Assessing Special Populations in High School (Secondary Grading and Reporting)

Guidance on grading high school students receiving services such as: special education, ESOL, Homebound instruction or home based instruction.

Students Receiving Special Education Services 

The Individualized Education Program (IEP) team determines service delivery options and the appropriate placement for students eligible to receive special education services. Teachers/teams who work with these students need to consider students’ individual needs when assessing performance, utilizing accommodations and reporting to parents/guardians. The following guidelines are used in assessing the progress of students receiving special education services:

  • All students, including those with disabilities with an IEP or 504 plan receive The High School Report Card when reporting grades for students receiving special education services. 
  • Instruction for students receiving special education services should be guided by the Program of Studies (POS), which includes the SOL, and the goals and objectives defined in each student’s IEP. Special education students receiving instruction in the general curriculum are required to meet POS objectives. Accommodations and modifications to instruction are provided based on student needs as defined by the student’s IEP or 504 plan.
  • Accommodations are instructional techniques, additional supports designed to help a student make progress or demonstrate learning. 
  • Modified instruction occurs when content and performance expectations are adjusted for individual students’ needs and prevent the student from accessing or demonstrating grade level knowledge.  
  • The grades of students receiving special education services will reflect achievement of defined grade-level expectations selected from the general curriculum based on student need. In addition, students are assessed according to individual rates of progress toward attainment of IEP goals and objectives.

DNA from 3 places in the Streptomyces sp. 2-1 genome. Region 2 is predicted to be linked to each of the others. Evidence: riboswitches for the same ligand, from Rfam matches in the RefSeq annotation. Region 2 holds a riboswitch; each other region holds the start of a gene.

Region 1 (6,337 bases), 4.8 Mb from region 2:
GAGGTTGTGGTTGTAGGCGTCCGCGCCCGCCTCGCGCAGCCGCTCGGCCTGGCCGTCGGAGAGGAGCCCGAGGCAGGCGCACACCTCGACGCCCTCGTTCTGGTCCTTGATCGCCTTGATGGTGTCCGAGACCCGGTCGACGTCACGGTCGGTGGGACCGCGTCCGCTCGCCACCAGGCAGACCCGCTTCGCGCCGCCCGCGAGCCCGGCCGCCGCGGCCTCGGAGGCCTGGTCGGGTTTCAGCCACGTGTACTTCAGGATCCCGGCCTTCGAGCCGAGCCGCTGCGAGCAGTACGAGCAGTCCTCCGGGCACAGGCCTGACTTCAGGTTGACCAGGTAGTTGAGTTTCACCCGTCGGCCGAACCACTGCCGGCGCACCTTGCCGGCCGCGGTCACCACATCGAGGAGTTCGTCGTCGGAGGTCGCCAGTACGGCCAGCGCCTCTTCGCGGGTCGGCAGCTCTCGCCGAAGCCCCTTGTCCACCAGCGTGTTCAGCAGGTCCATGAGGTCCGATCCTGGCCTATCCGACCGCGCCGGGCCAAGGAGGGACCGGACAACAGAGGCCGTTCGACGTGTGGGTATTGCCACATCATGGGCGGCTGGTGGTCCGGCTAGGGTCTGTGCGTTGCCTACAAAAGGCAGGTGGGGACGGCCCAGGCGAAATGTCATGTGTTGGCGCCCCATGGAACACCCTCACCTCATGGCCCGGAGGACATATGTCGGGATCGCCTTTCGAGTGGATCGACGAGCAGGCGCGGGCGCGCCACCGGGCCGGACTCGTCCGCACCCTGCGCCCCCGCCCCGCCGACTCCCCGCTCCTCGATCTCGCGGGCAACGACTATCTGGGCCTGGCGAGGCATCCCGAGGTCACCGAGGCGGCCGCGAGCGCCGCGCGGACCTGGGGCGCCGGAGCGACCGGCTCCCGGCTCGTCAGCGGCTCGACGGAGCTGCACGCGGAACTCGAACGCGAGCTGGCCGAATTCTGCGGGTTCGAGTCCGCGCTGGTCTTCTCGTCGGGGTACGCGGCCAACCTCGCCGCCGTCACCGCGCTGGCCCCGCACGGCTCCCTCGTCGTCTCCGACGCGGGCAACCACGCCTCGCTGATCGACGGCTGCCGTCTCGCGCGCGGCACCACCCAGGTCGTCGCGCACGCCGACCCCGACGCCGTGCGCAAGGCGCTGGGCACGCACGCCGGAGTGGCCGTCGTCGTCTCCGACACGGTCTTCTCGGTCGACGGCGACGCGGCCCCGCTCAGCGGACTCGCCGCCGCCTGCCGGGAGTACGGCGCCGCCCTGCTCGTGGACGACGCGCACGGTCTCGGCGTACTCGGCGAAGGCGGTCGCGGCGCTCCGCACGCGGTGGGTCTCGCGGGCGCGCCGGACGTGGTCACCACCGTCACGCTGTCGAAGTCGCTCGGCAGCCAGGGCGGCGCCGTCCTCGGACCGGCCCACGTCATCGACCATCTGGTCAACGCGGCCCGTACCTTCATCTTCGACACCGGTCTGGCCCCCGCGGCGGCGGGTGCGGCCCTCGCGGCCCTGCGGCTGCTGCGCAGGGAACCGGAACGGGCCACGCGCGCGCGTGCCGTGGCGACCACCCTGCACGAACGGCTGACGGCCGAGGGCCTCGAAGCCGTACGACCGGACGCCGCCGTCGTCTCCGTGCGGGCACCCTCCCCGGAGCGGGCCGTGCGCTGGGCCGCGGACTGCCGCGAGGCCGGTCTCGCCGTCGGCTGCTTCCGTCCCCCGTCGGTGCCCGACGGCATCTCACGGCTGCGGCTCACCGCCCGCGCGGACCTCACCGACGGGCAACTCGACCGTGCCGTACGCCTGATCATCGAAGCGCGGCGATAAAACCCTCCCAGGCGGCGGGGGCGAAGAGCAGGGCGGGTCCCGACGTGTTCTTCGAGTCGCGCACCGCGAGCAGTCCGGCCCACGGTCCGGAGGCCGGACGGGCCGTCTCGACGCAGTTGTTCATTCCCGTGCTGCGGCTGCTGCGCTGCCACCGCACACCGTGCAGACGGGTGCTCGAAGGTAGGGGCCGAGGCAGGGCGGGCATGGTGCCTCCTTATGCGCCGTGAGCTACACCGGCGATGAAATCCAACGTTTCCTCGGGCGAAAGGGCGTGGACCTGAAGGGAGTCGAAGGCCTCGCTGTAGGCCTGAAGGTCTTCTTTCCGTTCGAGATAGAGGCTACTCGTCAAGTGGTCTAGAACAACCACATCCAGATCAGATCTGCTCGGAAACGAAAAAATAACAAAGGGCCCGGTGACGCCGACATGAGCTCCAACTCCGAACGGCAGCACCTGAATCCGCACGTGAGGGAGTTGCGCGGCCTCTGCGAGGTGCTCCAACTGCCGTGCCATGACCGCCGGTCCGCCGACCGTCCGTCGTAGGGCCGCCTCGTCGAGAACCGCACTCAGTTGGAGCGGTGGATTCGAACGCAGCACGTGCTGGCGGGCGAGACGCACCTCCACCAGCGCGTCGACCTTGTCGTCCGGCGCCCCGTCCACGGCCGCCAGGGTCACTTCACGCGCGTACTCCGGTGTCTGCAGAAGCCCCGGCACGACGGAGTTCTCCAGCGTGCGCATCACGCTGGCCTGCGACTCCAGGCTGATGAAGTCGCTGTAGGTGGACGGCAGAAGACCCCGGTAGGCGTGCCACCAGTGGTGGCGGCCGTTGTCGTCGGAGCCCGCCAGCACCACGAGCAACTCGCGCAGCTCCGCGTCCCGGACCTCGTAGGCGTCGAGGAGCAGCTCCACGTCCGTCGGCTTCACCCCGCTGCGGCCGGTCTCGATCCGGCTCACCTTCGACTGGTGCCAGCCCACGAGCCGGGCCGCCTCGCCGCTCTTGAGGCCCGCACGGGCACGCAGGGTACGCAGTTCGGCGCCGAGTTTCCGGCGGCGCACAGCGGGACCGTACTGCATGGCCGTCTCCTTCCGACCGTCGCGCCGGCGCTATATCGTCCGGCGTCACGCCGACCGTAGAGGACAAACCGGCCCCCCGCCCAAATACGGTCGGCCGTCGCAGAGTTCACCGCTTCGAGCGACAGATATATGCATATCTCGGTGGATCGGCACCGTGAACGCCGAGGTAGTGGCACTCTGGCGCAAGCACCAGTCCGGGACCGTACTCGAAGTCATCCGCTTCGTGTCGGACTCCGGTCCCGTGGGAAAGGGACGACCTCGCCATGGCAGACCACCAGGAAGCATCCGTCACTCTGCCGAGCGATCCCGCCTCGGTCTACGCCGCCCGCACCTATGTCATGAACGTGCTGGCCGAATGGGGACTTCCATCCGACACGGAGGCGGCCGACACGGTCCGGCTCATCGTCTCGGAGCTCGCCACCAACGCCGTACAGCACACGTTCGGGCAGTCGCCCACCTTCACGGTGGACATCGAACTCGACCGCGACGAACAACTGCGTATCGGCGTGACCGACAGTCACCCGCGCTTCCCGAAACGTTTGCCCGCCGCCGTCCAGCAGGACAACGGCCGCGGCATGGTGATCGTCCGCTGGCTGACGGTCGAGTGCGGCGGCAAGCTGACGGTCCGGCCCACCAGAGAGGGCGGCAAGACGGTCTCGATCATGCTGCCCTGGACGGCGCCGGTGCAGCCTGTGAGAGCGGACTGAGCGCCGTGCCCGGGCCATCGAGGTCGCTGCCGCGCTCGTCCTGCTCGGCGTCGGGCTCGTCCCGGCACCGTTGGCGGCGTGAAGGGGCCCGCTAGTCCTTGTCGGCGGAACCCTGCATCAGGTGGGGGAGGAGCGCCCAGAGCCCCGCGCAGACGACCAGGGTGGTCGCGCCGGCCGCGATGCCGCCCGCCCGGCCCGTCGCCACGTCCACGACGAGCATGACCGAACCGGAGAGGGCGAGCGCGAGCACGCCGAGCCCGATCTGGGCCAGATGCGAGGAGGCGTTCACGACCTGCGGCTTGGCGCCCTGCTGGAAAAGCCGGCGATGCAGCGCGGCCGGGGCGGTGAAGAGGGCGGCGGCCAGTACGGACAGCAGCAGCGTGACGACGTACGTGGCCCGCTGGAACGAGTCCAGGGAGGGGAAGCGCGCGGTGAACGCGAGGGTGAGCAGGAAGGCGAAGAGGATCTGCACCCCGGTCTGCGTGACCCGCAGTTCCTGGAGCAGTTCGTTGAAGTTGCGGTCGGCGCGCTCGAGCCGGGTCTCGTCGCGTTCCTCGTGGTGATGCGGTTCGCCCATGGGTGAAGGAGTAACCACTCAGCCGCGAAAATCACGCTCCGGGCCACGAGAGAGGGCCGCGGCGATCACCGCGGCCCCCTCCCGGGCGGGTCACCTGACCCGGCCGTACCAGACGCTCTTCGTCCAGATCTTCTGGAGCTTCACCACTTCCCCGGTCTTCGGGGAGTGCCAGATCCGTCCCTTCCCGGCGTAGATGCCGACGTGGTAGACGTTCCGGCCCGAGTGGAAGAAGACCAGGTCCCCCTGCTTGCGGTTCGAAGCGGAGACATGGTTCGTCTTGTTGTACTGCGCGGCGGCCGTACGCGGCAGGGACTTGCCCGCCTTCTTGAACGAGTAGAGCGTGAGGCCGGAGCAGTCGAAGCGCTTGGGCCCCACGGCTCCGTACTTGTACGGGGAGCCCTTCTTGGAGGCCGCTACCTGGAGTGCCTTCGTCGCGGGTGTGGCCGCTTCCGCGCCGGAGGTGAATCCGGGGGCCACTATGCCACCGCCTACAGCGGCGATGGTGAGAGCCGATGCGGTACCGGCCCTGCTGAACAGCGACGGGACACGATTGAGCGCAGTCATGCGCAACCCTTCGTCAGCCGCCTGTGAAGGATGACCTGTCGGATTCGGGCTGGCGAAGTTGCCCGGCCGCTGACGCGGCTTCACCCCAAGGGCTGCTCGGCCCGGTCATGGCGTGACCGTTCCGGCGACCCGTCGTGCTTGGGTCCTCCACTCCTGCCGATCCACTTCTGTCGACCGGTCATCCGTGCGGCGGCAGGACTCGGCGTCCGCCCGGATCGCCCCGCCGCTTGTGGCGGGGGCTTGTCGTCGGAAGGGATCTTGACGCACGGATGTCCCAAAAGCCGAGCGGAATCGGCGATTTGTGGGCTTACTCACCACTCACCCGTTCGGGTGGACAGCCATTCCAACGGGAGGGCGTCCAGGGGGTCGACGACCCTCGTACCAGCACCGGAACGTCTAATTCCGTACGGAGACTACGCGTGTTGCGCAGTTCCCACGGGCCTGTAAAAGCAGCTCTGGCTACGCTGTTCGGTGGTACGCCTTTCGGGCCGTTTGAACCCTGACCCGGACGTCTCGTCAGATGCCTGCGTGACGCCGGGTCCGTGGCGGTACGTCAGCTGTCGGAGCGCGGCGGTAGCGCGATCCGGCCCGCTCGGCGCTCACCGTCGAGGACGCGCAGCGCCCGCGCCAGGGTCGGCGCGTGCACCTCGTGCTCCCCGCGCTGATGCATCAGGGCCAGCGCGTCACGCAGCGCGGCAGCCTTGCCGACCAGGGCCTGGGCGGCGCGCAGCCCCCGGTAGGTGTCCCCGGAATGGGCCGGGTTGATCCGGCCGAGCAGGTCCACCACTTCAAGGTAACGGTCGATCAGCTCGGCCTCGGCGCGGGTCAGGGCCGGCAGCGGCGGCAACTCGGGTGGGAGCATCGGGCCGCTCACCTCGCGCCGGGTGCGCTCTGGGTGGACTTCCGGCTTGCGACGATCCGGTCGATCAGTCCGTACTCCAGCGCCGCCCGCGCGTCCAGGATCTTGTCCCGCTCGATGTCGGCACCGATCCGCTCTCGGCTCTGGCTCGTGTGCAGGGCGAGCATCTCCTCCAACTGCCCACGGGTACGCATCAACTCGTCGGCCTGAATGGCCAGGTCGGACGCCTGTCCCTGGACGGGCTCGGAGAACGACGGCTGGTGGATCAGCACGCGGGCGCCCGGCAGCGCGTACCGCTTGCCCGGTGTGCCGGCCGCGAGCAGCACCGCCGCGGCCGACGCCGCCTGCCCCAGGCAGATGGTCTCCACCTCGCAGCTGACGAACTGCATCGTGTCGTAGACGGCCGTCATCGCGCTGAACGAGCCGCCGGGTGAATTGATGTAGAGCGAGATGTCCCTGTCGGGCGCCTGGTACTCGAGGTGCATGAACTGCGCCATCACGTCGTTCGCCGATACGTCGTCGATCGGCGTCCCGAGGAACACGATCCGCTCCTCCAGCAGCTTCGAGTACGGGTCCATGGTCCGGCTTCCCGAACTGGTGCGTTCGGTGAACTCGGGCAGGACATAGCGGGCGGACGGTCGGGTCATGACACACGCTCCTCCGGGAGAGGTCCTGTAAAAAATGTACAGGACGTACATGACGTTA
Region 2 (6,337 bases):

English Learners & Former English Learners

School divisions must provide equal access and opportunities for English learners (ELs), ELP levels 1-4, and former ELs (ELP level 6) to meaningfully participate in the core curriculum. As outlined in the FCPS Language Instruction Educational Program (LIEP), ELs are placed in age appropriate classrooms and provided access to the same rigorous grade-level curriculum as their non-EL peers. ELs with developing levels of English proficiency require deliberate scaffolds to support their understanding and use of emerging language as they engage in grade-level content.  
FCPS High School EL programming is designed so that ELs can attain both English language proficiency and parity of participation in the standard instructional program within a reasonable length of time. Federal guidance describes a “reasonable length of time” as a recently arrived EL being able to earn a high school diploma in four years.  Per Regulation 2442, Credit for Secondary Students with a Home Language Other than English, ELD courses may be used to satisfy certain English, World Language or elective requirements. In addition, ELs and students with a home language other than, or in addition to, English may be awarded credit for courses taken in international schools. All ELs have the opportunity to submit international transcripts for review by the school counselor and/or an FCPS Student Registration office staff member. The school counselor and/or Student Registration office staff member will award credits toward graduation based on transcript evaluation guidelines.